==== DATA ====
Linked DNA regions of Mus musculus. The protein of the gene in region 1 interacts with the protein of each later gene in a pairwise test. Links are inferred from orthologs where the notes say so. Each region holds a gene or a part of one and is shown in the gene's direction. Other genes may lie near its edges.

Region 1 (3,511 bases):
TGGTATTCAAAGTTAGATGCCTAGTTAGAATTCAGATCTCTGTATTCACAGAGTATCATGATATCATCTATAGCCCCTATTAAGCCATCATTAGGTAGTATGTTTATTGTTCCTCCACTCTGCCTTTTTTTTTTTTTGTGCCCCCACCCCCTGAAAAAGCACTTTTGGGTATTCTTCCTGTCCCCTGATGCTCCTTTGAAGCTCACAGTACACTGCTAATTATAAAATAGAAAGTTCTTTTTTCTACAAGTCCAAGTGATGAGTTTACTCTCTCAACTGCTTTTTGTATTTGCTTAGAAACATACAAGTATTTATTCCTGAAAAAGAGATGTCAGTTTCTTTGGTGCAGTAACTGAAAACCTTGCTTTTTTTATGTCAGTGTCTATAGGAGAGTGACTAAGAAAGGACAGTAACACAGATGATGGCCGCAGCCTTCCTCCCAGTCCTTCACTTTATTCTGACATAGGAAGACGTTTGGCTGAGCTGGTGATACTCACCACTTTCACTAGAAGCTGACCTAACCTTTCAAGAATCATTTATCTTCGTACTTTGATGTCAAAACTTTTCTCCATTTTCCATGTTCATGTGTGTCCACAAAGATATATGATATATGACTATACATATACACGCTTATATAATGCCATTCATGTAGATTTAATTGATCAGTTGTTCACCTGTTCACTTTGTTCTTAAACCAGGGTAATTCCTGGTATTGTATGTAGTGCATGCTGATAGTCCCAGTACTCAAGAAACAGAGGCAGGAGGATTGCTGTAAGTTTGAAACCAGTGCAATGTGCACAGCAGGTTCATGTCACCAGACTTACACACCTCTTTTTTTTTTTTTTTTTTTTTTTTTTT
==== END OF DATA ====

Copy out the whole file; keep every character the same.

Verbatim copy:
Linked DNA regions of Mus musculus. The protein of the gene in region 1 interacts with the protein of each later gene in a pairwise test. Links are inferred from orthologs where the notes say so. Each region holds a gene or a part of one and is shown in the gene's direction. Other genes may lie near its edges.

Region 1 (3,511 bases):
TGGTATTCAAAGTTAGATGCCTAGTTAGAATTCAGATCTCTGTATTCACAGAGTATCATGATATCATCTATAGCCCCTATTAAGCCATCATTAGGTAGTATGTTTATTGTTCCTCCACTCTGCCTTTTTTTTTTTTTGTGCCCCCACCCCCTGAAAAAGCACTTTTGGGTATTCTTCCTGTCCCCTGATGCTCCTTTGAAGCTCACAGTACACTGCTAATTATAAAATAGAAAGTTCTTTTTTCTACAAGTCCAAGTGATGAGTTTACTCTCTCAACTGCTTTTTGTATTTGCTTAGAAACATACAAGTATTTATTCCTGAAAAAGAGATGTCAGTTTCTTTGGTGCAGTAACTGAAAACCTTGCTTTTTTTATGTCAGTGTCTATAGGAGAGTGACTAAGAAAGGACAGTAACACAGATGATGGCCGCAGCCTTCCTCCCAGTCCTTCACTTTATTCTGACATAGGAAGACGTTTGGCTGAGCTGGTGATACTCACCACTTTCACTAGAAGCTGACCTAACCTTTCAAGAATCATTTATCTTCGTACTTTGATGTCAAAACTTTTCTCCATTTTCCATGTTCATGTGTGTCCACAAAGATATATGATATATGACTATACATATACACGCTTATATAATGCCATTCATGTAGATTTAATTGATCAGTTGTTCACCTGTTCACTTTGTTCTTAAACCAGGGTAATTCCTGGTATTGTATGTAGTGCATGCTGATAGTCCCAGTACTCAAGAAACAGAGGCAGGAGGATTGCTGTAAGTTTGAAACCAGTGCAATGTGCACAGCAGGTTCATGTCACCAGACTTACACACCTCTTTTTTTTTTTTTTTTTTTTTTTTTTT